What is Nipple Confusion?

What is nipple confusion? It's a "first world problem" that happens because sucking on a rubber teat requires a very different mouth and jaw action than sucking on a real nipple.

When babies breastfeed, they relax and open the mouth wide. Next, they pull the milk out with gentle peristalsis (a wave of muscular contraction passing from the tip to the back of the tongue). Bottle-fed babies, on the other hand, open their mouths less widely and tend to bite the nipple, between the gums, to promote the flow of formula (You can imagine how that feels on your nipple!). This is what causes nipple confusion.

Signs of Nipple Confusion

If a baby is breastfed and bottlefed in the same way, they may have nipple confusion. Here are signs that your baby may have nipple confusion:

  • Your baby thrusts his tongue upwards while sucking. This movement can cause your baby to push the nipple out of his mouth.
  • Your baby doesn’t open his mouth wide enough. If your baby doesn’t open his mouth wide enough, he will not get enough milk from the latch, and the mother’s nipples will be very sore as a result.
  • Increased fussiness. If mother’s milk isn’t instantly available because your baby has nipple confusion, then this will cause a delay in the let-down reflex from the milk.

[Related: What is Baby Tongue Tie Surgery...and Does My Baby Need It?]

How to Avoid Nipple Confusion

It’s best not to use bottles and pacifiers until the nursing is going well. (Although, it’s no catastrophe if your baby gets a pacifier a few times in the hospital.) Once your baby has the hang of nursing, I recommend giving one bottle feeding per day (preferably of breast milk or—if you don’t have enough milk pumped—breast plus some warm water that you previously boiled. But don’t dilute the milk more than once a day. Frequent watered-down feedings are bad for her health.) This way, your baby will learn how to take a bottle from another caregiver, in case you get sick, become unavailable, or have to return to work.

How to Fix Nipple Confusion

You can work on reversing nipple confusion by increasing your low milk supply in order to spend more breastfeeding time with your baby.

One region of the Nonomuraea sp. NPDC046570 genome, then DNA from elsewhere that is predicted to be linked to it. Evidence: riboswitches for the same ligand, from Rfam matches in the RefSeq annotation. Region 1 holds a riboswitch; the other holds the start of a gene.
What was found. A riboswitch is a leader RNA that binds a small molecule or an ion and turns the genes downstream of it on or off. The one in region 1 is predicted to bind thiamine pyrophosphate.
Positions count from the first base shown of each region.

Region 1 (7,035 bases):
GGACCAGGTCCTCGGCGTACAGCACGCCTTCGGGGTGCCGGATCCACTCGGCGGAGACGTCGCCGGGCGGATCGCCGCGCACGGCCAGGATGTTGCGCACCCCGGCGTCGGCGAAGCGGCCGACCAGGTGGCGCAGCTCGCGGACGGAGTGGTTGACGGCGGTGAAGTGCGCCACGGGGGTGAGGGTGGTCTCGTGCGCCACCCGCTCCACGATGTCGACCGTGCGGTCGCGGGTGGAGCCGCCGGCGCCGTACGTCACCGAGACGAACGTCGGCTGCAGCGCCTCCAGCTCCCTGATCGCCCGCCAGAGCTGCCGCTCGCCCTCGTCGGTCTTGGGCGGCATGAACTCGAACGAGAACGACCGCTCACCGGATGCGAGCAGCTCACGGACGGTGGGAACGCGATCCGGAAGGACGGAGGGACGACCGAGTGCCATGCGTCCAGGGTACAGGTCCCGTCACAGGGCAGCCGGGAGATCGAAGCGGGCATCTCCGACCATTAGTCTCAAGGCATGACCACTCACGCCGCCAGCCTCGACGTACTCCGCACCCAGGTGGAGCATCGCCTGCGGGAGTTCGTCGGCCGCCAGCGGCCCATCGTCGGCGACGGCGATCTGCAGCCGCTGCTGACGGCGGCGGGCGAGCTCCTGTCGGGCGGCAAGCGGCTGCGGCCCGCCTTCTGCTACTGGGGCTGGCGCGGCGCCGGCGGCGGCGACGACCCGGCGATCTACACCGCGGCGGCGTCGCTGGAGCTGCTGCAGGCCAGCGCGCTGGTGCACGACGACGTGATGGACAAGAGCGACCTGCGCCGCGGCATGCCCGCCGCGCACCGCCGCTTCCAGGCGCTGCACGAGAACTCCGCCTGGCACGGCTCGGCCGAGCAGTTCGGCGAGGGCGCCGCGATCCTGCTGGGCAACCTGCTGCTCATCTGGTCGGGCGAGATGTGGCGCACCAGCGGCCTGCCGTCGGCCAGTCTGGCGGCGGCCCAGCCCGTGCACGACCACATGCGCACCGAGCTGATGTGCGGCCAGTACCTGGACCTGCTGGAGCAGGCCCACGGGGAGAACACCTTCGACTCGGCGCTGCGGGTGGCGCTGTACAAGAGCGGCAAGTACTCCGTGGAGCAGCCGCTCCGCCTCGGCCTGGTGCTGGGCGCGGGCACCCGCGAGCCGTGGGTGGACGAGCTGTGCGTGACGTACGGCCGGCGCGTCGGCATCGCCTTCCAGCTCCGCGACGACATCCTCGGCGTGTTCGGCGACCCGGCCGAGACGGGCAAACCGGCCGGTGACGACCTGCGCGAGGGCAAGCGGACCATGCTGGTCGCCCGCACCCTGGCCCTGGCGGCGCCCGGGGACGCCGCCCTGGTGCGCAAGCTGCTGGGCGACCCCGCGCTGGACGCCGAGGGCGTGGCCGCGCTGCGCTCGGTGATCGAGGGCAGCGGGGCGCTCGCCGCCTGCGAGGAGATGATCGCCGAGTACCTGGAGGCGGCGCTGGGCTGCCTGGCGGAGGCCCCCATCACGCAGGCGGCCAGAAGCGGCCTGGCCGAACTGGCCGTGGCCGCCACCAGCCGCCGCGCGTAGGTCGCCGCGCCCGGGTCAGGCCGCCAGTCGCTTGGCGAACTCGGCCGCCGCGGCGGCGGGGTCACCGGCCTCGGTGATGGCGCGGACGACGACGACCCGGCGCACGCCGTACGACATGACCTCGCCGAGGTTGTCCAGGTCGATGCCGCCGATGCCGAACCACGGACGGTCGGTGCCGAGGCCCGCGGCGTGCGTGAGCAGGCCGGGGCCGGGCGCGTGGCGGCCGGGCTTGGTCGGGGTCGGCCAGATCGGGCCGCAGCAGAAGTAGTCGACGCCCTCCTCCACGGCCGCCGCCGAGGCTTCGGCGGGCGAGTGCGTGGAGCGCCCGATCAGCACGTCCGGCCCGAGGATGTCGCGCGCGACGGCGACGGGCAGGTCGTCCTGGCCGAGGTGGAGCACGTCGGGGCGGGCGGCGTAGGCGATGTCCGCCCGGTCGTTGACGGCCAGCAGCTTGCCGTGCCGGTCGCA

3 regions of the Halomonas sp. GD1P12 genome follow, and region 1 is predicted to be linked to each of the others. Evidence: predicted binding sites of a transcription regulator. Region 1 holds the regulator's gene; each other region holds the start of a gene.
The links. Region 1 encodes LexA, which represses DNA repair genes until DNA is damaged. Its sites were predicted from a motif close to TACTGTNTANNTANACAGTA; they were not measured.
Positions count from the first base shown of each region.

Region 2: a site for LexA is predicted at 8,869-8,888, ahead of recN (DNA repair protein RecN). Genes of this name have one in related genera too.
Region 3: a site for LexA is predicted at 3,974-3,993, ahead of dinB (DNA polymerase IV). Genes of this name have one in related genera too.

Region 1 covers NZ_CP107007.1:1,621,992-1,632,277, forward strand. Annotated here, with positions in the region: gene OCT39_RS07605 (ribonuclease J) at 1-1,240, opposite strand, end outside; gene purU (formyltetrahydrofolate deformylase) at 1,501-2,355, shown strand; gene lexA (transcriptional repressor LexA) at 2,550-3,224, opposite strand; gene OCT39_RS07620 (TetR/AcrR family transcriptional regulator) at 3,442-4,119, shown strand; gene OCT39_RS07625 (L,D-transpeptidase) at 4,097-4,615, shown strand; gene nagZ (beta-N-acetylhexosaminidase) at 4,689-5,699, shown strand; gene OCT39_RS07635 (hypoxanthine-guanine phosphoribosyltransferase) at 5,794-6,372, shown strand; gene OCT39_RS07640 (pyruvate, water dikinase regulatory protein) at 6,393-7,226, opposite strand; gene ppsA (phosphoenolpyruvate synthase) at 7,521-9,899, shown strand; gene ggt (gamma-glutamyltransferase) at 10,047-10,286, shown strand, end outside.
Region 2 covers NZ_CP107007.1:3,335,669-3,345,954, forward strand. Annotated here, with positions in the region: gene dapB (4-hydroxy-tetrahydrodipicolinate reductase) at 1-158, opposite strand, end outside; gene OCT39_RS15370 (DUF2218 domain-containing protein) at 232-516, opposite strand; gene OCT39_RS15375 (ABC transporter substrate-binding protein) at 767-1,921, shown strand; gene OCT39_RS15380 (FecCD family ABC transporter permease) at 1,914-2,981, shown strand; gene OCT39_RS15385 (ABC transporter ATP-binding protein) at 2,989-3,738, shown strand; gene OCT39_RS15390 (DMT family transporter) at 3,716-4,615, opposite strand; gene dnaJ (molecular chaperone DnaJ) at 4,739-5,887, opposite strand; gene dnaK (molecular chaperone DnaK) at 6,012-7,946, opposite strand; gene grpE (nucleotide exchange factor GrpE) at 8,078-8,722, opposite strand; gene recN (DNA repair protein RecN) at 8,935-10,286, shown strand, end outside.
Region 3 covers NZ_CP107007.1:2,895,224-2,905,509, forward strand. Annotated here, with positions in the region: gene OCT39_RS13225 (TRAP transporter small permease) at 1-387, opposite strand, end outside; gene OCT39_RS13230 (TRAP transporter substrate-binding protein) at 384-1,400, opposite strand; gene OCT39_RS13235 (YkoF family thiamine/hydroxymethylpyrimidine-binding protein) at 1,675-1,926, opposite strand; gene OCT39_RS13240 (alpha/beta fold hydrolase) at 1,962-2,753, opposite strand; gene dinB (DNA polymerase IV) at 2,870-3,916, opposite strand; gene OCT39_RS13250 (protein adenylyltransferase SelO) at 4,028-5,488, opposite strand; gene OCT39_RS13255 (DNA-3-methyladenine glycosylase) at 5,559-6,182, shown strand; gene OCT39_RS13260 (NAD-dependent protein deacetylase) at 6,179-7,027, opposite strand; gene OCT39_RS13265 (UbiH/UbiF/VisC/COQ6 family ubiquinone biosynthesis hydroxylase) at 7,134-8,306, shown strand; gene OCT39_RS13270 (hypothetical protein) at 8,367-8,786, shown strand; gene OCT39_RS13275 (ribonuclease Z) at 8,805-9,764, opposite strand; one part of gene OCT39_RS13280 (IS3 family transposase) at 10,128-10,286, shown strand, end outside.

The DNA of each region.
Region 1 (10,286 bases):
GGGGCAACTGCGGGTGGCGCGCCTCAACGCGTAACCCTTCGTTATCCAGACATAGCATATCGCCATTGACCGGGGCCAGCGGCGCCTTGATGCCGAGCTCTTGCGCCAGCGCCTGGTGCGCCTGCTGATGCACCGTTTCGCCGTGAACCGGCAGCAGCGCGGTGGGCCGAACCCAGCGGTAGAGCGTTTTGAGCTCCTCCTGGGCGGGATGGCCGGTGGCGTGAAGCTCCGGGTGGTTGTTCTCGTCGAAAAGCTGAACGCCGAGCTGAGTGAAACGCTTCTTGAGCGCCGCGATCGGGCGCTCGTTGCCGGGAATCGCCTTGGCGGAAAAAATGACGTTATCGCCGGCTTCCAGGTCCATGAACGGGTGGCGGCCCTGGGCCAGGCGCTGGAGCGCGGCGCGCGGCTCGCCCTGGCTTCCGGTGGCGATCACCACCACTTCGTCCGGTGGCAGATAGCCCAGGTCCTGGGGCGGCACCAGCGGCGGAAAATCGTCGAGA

When to Introduce a Bottle

Wondering when to introduce a bottle to a breastfed baby? If you wait longer than 4 weeks to introduce the bottle to a baby, you may be rudely surprised by your baby’s emphatic rejection of the rubber nipple! Once you start bottles, try not to skip more than one or two days without giving one. (Some babies stubbornly refuse the bottle if their moms take too long a break.)

Final Thoughts on Nipple Confusion

Introducing a bottle to your baby’s feeding schedule can cause nipple confusion. With the above tips, you can help your baby avoid nipple confusion while getting the benefits of bottle feeding and breastfeeding. 

If you’d like to learn more about breastfeeding, check out our breastfeeding tips.

About Dr. Harvey Karp

Dr. Harvey Karp, one of America’s most trusted pediatricians, is the founder of Happiest Baby and the inventor of the groundbreaking SNOO Smart Sleeper. After years of treating patients in Los Angeles, Dr. Karp vaulted to global prominence with the release of the bestselling Happiest Baby on the Block and Happiest Toddler on the Block. His celebrated books and videos have since become standard pediatric practice, translated into more than 20 languages and have helped millions of parents. Dr. Karp’s landmark methods, including the 5 S’s for soothing babies, guide parents to understand and nurture their children and relieve stressful issues, like new-parent exhaustion, infant crying, and toddler tantrums.

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Disclaimer: The information on our site is NOT medical advice for any specific person or condition. It is only meant as general information. If you have any medical questions and concerns about your child or yourself, please contact your health provider.